2. A1609 (McDonald) / S2833 (Breslin) – Requires legislators and candidates for legislature to post financial disclosures statements on campaign websites 
  3. A2507 (Paulin) / S3574 (Skoufis) – Requires disclosure statements from candidates for statewide office or the legislature be posted on the ethics commission’s website 
  4. A2873 (Kelles) / S5621 (May) – Adds a section to financial disclosure statements for crypto holdings (joint memo with Earthjustice and NYPIRG)
  5. S3507 (Skoufis) – Requires members of REDCs to file disclosure statements
  6. S1883 (Skoufis) – Requires members of REDCs to file disclosure statements, and subjects them to the Freedom of Information Law (FOIL) and Open Meetings Law
  7. S1571 (Gianaris) – Requires online publishing of NYS judges’ financial disclosure statements 

Section 74 of the Public Officers Law – The NYS Code of Ethics

  1. We support adding penalties for violations of additional provisions in the ethics code (modified JCOPE proposal as recommended by watchdog groups)
  2. Additionally, we support legislation introduced in 2022 by former Senator Alessandra Biaggi to amend the NYS Code of Ethics (no current sponsors):
    1. S8420A (Biaggi) – Amends state code of ethics to include a duty to report misconduct 
    2. S8421 (Biaggi) – Amends state code of ethics to explicitly prohibit harassment and discrimination

Section 94 of the Executive Law  – Operations and Enforcement of the Ethics Commission 

  1. The disqualifications to be a Commissioner should be expanded to include: (1) major campaign contributors and (2) those with major financial interests in state business (contractors and/or vendors); all disqualifications should also apply to spouses/domestic partners and unemancipated children.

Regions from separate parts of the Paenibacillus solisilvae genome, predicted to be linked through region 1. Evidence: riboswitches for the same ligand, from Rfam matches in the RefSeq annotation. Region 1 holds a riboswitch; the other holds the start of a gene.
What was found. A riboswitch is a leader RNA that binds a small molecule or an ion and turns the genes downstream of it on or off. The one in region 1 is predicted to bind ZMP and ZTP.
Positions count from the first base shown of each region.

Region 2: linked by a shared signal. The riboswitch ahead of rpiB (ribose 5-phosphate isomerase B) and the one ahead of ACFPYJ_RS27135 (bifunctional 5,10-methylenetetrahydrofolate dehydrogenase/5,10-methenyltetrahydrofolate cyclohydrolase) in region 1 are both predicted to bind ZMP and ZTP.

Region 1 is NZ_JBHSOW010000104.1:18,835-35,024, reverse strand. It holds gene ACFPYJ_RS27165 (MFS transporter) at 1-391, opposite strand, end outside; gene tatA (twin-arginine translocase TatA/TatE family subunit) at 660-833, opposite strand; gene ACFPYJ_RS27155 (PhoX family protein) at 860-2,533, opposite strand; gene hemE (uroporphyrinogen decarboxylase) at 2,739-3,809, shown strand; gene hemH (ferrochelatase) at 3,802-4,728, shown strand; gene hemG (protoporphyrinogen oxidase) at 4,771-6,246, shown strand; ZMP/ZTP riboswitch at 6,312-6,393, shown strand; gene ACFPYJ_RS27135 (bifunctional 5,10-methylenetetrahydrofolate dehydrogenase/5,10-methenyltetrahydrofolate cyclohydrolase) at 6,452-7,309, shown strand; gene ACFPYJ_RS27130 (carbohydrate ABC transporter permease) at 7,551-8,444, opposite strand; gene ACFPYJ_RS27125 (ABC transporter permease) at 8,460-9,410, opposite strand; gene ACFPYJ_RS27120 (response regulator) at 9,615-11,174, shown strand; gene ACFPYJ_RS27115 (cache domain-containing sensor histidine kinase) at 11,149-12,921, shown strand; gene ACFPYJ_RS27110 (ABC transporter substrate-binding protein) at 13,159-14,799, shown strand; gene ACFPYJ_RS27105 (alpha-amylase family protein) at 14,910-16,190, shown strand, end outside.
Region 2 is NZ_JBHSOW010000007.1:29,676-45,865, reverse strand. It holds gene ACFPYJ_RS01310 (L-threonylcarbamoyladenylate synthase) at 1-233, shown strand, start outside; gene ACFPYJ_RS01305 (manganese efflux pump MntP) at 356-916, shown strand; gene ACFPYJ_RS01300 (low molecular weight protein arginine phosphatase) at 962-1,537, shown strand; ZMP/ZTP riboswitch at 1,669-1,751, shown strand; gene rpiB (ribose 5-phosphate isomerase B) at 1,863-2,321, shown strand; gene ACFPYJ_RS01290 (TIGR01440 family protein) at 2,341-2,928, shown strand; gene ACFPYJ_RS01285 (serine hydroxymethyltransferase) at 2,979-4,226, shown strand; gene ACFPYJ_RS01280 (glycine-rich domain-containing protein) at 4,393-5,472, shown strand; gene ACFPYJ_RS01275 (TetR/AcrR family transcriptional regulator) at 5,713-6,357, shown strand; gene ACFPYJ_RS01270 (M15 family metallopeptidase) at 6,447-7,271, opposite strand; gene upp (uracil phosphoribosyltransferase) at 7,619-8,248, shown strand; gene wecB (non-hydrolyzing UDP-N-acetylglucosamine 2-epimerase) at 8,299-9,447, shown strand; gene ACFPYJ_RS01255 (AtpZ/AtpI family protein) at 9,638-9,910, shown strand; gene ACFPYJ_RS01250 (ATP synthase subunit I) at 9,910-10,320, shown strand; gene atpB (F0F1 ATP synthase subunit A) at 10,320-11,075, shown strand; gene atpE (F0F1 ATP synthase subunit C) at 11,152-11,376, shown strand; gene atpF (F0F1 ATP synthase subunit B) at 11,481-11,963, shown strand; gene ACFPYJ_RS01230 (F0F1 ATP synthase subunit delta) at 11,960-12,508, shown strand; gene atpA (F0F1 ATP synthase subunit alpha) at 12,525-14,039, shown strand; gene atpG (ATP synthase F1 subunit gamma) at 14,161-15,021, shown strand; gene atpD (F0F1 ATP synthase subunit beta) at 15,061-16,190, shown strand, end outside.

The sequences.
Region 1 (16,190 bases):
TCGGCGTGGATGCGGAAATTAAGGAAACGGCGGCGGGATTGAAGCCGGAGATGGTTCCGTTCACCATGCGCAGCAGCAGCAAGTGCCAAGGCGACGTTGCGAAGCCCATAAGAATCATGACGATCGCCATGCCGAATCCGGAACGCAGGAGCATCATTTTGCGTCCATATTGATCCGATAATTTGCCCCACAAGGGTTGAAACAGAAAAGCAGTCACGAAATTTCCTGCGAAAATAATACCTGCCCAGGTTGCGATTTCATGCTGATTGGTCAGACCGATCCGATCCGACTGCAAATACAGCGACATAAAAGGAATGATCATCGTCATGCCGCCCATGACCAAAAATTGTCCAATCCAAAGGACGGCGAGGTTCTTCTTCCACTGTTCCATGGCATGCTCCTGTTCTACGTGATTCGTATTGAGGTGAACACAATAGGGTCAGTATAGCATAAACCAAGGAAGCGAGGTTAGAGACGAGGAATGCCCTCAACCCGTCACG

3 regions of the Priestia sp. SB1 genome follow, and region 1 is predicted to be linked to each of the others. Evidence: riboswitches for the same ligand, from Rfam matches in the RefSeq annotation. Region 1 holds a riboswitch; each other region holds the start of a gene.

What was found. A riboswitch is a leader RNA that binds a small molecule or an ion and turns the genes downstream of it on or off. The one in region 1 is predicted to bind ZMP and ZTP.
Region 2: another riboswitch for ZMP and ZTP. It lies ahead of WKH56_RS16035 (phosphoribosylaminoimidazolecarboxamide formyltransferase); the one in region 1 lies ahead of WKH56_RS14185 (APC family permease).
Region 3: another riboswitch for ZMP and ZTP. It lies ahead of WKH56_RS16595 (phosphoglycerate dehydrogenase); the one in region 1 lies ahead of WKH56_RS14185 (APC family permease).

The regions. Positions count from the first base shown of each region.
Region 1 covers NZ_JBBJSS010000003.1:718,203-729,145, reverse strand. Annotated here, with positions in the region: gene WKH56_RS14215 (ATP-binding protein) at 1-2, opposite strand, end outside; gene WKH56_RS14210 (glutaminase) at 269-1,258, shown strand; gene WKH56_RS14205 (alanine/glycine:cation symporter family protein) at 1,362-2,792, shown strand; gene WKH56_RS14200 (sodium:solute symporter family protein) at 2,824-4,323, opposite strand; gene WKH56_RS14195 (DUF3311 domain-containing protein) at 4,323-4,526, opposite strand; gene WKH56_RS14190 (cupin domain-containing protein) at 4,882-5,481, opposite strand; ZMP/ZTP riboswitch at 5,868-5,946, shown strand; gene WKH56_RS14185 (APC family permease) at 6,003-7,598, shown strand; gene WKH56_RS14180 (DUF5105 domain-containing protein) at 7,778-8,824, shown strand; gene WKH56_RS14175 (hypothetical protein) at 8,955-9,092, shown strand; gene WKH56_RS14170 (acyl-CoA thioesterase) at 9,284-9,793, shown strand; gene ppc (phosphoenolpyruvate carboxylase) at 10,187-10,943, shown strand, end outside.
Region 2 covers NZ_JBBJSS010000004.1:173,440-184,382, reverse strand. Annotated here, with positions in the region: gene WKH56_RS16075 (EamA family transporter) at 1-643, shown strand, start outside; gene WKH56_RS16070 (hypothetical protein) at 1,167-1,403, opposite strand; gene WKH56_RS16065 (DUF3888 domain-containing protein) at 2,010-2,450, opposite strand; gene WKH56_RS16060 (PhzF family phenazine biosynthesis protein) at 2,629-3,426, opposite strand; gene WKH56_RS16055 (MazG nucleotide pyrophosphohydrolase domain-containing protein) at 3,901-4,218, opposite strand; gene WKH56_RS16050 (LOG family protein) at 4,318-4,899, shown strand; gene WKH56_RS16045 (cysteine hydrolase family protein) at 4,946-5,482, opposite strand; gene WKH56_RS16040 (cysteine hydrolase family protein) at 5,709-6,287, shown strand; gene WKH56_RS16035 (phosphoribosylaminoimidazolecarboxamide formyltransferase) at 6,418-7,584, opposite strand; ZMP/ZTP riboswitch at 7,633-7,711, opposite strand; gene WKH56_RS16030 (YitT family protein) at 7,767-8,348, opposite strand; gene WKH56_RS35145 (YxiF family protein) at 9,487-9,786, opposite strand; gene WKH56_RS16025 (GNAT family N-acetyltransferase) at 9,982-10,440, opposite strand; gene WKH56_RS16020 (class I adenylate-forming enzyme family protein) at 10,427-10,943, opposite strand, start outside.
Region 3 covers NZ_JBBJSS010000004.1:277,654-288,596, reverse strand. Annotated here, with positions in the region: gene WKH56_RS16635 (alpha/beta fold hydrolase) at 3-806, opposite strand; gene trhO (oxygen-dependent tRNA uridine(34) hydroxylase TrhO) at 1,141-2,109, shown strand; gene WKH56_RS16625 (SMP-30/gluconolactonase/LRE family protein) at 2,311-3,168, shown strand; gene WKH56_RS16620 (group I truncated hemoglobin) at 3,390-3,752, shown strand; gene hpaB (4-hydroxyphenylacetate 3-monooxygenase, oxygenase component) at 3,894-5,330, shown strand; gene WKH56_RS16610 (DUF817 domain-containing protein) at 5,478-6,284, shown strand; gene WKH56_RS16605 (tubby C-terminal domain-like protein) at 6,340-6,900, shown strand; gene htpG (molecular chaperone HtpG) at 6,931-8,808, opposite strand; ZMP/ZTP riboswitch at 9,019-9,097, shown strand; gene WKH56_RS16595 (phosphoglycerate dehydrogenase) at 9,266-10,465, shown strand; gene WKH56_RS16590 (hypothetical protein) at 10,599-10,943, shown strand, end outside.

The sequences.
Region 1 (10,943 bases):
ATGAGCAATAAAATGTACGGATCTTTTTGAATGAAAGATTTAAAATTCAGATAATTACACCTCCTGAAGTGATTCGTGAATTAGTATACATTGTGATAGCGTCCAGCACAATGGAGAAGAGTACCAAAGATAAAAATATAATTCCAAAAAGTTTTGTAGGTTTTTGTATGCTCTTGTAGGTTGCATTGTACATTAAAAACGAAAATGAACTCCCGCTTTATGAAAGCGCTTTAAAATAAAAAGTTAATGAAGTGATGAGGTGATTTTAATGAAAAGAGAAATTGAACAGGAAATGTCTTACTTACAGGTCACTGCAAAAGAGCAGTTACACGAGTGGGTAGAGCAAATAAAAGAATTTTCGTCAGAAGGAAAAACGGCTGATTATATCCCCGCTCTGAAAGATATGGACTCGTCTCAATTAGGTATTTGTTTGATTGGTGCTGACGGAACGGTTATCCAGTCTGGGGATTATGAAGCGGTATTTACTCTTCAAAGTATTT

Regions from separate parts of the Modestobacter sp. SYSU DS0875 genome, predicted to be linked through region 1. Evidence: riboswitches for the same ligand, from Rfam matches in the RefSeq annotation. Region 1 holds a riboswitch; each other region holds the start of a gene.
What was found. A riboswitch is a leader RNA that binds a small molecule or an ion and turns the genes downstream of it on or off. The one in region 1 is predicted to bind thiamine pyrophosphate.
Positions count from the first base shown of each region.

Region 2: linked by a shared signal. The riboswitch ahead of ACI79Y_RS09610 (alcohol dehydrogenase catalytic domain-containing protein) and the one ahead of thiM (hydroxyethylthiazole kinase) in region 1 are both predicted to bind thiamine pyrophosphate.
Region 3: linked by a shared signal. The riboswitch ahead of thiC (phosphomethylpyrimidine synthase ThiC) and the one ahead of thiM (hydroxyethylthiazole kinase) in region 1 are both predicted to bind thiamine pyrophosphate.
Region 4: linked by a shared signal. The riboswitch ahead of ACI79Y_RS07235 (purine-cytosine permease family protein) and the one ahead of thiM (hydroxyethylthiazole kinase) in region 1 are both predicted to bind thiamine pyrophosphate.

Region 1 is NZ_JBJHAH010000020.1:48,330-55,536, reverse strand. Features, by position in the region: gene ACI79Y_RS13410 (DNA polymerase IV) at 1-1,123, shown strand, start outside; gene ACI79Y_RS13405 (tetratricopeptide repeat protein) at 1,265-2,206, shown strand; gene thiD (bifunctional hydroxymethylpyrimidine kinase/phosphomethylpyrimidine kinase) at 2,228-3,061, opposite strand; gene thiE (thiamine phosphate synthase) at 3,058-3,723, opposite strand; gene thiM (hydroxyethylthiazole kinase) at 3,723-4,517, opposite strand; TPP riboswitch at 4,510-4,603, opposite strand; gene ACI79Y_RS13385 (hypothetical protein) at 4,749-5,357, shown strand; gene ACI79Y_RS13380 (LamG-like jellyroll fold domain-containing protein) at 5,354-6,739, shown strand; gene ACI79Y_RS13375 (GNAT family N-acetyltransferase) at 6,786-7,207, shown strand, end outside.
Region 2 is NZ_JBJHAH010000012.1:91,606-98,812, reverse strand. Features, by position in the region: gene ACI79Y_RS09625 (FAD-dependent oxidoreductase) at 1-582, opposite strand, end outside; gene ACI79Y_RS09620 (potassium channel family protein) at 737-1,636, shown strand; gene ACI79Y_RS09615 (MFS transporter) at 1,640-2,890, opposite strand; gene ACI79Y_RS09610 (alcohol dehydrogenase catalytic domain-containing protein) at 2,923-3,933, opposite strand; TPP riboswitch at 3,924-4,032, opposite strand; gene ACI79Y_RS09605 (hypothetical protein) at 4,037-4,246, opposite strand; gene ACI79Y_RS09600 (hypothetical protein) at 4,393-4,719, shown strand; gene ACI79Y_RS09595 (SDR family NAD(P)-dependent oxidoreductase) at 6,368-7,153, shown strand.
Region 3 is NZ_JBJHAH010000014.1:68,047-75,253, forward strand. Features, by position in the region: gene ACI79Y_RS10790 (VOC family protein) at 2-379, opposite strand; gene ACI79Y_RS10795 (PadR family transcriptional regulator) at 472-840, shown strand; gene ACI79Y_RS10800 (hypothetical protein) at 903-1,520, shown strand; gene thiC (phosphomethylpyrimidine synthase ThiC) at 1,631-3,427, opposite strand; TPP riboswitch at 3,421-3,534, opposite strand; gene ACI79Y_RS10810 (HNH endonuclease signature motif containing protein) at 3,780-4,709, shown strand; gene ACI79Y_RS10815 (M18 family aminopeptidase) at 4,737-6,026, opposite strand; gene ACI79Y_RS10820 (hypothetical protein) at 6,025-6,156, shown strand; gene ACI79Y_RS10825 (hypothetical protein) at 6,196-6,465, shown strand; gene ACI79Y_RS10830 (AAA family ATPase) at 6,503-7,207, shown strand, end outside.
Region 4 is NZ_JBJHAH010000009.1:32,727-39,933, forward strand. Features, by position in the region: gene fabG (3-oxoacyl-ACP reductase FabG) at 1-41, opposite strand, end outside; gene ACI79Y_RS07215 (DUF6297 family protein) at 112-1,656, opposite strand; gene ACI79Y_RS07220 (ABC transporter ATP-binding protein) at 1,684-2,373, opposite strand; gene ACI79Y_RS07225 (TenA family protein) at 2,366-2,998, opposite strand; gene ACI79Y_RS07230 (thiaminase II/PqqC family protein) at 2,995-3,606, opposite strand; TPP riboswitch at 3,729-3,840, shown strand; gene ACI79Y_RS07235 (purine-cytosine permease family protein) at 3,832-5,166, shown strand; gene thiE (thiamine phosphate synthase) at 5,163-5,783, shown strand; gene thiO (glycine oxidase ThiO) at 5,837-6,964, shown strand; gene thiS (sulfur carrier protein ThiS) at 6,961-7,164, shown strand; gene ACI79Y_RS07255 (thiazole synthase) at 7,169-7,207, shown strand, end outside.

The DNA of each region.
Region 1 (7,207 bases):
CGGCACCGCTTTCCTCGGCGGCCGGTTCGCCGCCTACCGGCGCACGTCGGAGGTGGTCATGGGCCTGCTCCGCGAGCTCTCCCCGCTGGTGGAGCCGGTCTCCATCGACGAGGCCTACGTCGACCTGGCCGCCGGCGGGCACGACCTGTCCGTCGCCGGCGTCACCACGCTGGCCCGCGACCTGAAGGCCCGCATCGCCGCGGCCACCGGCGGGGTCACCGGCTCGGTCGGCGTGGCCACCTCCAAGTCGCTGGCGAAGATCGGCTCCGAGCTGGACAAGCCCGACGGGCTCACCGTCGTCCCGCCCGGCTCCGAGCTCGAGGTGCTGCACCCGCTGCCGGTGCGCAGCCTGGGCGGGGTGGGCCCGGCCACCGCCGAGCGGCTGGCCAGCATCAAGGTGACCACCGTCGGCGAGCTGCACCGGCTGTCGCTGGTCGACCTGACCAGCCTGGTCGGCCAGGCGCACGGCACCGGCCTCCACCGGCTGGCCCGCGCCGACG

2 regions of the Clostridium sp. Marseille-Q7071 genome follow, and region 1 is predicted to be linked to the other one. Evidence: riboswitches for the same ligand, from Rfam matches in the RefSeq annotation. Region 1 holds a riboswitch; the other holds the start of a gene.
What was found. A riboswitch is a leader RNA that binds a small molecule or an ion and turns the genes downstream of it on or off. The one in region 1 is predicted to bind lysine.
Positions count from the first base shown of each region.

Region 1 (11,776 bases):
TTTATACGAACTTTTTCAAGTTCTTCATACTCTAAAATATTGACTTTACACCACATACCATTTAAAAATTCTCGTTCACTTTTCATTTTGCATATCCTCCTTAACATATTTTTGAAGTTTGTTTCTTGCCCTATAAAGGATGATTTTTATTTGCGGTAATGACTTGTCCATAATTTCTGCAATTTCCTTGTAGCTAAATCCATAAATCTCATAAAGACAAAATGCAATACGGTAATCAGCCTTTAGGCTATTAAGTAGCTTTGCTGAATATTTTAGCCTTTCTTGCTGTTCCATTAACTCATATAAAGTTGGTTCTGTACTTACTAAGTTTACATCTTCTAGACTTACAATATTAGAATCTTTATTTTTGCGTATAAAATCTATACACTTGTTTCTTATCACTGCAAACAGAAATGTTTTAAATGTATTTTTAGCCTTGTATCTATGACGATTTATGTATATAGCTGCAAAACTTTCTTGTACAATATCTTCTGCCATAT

2. We support the proposal in the Governor’s Executive Budget to stagger the terms of Commissioners. (Part Z, Article VII PPGG)
  3. We support a former JCOPE proposal to add accessorial liability for violations of the code of ethics, lobbying laws, or financial disclosure law.
  4. Lastly, we support independent budgeting for all enforcement bodies. There are a number of models, including as used in New York City for the Independent Budget Office, which pegs its budget to the Office of Management and Budget. We encourage the Commission to draft a proposal for its own budget, as suggested by Commissioner Edwards in past meetings.

Commission Budget
We have asked that the Commission be proactive regarding investigations, outreach to state employees, and building a culture of state employees actively reporting misconduct. We recognize that the success of these efforts, however, are dependent on having enough resources and funding. Beyond the Commission simply asking for more money, and watchdogs supporting this request, an independent look at the staffing and funding needs of the Commission could help spur further investment. 

Given the Commission’s broad mission and expanded training requirements, we asked the Legislature to consider an independent evaluation of the technological, staffing and other funding needs of COELIG. This evaluation could be conducted by a management consultant. The NYS Department of Motor Vehicles did something similar when they had a management and information technology (IT) consultant redesign their workflow and internal and public-facing IT. The Governor and Legislature are requiring COELIG to conduct ten times as many ethics training sessions as it has historically. This huge increase will require new workflows and improved IT.

Evaluators should examine best practices in other large states and cities and, in consultation with COELIG staff, recommend what IT systems are needed to improve lobbying and financial disclosure reporting, both in terms of filings and the public-facing website of the disclosure databases. This evaluation and IT recommendation will then provide the Legislature and Governor with a more informed understanding of what level of funding COELIG should get in the FY 2024-2025 state budget, and what additional technological support the agency will need, either from NYS ITS or an outside vendor.

Click here to view the testimony as a PDF.